* Pray for the college and faculty, that the Lord will continue to provide and guide according to His Word and will, and also for the campus church as they elect leaders.
* Pray for the students, that they will remain consistent and disciplined in their studies, duties and conduct.
* Pray for the graduating students, that they will remain faithful to the doctrines taught as they seek to enter the ministry, whether they who would return to their denominations or start a new work.
* Pray for the country, the government, and authorities, the elections are coming next year, and we do not know how the situation will change. Pray that my work permit (currently being processed) will be approved.



Compiled and commented by Sister Eileen Chee Published in True Life BPC Weekly 30 October 2016

(1) http://lutheranreformation.org/history/

Done by The Lutheran Church-Missouri Synod. Focus on Luther and how the Lutherans have progressed (or regressed) from then till now. Brief, pictorial, maps of Old Wittenberg and 16th Century Europe. Look out for downloadable article on Reformation Remembered under “Theology”.

(2) http://protestantism.co.uk/
Although founded on the ecumenical objective of uniting all church denominations through the study of church history, its contents are surprisingly and ironically sound and accurate. User-friendly, attractive design. On this website, you can find a beautiful Timeline, and sufficient information about the Reformers, the Five Solas and distinctions between the various Christian denominations. Clear, and simple. It is almost like the sketches found in The Sketches of Church History. Engaging read. Good internet resource. The “95 Theses” can be downloaded from here.

(3) https://answersingenesis.org/christianity/church/the-reformation-of-the-16th-century/
An article entitled “The Reformation of the 16th Century”, all in one page; comprehensive.

(4) http://www.apuritansmind.com/the-reformation/a-history-of-the-reformation-in-the-16th-century-by-dr-c-matthew-mcmahon/
Free ebook entitled Reformation Made Easy. It is “A historical sketch of the key and principal characters and events of the Reformation in the 16th century. This is a summary of the immense work done by d’Aubigne. The whole summary runs about 240 pages. It is divided into ‘books’ following d’Aubigne’s outline of the Reformation.”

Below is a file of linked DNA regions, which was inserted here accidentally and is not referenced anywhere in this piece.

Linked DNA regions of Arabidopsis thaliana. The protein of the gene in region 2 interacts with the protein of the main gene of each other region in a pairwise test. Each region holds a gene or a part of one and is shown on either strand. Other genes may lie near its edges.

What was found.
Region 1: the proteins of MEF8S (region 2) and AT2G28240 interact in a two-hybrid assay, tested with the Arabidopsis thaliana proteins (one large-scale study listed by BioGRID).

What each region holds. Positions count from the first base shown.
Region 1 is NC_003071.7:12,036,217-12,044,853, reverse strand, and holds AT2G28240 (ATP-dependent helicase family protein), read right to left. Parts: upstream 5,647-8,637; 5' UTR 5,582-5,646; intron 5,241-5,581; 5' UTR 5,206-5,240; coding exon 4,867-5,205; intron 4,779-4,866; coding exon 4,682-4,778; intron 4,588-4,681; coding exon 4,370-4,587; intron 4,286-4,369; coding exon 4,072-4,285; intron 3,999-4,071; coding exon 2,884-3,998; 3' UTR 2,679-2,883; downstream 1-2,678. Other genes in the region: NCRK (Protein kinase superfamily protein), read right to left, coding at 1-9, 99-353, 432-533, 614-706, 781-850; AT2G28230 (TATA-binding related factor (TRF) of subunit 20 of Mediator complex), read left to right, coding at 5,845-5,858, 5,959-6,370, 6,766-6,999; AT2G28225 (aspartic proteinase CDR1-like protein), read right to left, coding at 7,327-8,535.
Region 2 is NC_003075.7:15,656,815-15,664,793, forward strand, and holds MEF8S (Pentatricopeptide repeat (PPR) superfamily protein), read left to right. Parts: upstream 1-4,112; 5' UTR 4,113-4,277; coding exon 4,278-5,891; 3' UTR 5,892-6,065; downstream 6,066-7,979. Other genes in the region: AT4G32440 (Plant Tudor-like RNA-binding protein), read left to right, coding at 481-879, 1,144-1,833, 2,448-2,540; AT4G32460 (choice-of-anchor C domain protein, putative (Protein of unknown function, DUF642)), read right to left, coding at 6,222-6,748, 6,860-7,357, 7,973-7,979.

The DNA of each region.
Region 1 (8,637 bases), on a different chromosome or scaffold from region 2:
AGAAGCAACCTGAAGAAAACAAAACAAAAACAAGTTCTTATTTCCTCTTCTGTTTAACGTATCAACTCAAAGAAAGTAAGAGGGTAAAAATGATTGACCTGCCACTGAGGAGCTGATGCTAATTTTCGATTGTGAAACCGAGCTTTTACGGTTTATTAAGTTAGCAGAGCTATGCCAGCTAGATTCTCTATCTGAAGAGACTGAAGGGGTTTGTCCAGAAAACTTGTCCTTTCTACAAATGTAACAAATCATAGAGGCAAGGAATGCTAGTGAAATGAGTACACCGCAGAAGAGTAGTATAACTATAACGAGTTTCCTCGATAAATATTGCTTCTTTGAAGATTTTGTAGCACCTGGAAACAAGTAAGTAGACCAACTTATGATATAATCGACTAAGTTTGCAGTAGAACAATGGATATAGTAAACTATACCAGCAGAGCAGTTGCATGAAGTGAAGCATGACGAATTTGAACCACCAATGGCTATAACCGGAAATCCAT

(5) http://www.reformation21.org/articles/the-importance-of-the-printing.php
A detailed article on “The Importance of the Printing Press–Part 1”. This first part focuses on the technology of the printing press, in order to help us understand how instrumental it was in advancing the work of the Reformation.

(6) http://www.reformation21.org/articles/the-importance-of-the-printing-press-for-the-protestant-reformation-part-two.php
A well-researched follow-up article, this one highlighting Luther’s skilfulness in using the printing press and how Germany was geared up for the full development of the printing press.

(7) http://www.gutenberg-bible.com/
Simple short information on the man behind the press.

(8) http://www.reformationsa.org/index.php/reformation
Done by The Reformation Society (South Africa). Many articles on the Reformation. So many that it is impossible to list here but worth a visit. Each article is easy to read. Excellent resource.

(9) http://www.modernreformation.org/default.php?page=articledisplay&var2=750
Entitled “The State of the Church before the Reformation”, the author draws out the failures of the medieval church and interestingly, finds similarities between the backslidden church then and today’s church. As similar mistakes are being repeated today, he suggests lessons from the Reformation that could help the church today.

(10) http://www.history.com/topics/reformation
Secular website by the History Channel but contains nice yet basic video clips on Martin Luther and the English Reformation.